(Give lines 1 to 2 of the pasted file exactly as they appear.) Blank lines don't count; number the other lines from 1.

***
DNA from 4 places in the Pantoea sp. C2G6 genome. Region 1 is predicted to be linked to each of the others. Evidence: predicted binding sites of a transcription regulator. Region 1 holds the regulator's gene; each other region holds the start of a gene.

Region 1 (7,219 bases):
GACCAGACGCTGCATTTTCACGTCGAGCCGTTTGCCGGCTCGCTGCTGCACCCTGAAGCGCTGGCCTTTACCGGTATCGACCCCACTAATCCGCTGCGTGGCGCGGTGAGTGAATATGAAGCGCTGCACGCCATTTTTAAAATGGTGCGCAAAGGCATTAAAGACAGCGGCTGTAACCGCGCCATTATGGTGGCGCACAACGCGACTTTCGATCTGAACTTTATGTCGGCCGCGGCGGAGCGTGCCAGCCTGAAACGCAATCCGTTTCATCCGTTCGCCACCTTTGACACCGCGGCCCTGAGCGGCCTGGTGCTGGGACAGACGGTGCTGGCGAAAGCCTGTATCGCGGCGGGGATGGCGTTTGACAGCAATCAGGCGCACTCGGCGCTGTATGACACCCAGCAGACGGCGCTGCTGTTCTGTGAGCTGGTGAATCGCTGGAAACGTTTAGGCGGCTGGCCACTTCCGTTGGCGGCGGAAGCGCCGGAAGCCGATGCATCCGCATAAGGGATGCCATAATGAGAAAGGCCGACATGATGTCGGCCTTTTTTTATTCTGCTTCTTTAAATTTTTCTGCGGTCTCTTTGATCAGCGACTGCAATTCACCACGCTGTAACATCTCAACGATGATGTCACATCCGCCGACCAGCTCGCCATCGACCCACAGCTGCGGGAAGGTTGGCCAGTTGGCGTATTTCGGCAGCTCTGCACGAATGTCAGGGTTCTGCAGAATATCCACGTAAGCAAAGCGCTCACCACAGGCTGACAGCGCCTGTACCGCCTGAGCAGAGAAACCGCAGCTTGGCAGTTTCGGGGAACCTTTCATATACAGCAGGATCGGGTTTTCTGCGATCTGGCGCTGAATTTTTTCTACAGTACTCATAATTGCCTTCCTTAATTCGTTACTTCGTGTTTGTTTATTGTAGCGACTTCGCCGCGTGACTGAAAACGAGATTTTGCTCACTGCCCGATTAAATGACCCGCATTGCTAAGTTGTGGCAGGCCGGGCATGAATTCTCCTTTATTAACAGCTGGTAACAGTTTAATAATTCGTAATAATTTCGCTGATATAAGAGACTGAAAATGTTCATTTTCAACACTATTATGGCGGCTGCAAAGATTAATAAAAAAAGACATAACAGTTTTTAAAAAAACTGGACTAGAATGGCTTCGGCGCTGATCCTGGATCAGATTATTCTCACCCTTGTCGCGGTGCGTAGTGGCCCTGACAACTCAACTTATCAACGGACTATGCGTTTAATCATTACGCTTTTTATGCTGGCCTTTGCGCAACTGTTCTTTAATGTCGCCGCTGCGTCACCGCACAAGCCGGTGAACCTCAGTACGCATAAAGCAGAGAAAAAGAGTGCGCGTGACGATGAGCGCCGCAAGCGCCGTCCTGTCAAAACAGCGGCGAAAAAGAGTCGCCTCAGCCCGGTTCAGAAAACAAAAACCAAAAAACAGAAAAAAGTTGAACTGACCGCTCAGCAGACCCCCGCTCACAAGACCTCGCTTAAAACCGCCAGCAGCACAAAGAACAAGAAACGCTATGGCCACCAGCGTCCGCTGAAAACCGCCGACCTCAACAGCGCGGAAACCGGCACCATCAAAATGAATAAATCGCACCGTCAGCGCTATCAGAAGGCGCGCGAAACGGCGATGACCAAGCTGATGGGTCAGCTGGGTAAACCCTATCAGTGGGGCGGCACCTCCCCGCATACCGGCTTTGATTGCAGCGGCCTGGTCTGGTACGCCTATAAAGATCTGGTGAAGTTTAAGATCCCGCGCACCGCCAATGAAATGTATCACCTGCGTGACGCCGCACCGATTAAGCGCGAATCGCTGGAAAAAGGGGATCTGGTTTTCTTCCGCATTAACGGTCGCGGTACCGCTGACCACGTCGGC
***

DNA from 4 places in the Pantoea sp. C2G6 genome. Region 1 is predicted to be linked to each of the others. Evidence: predicted binding sites of a transcription regulator. Region 1 holds the regulator's gene; each other region holds the start of a gene.

Region 1 (7,219 bases):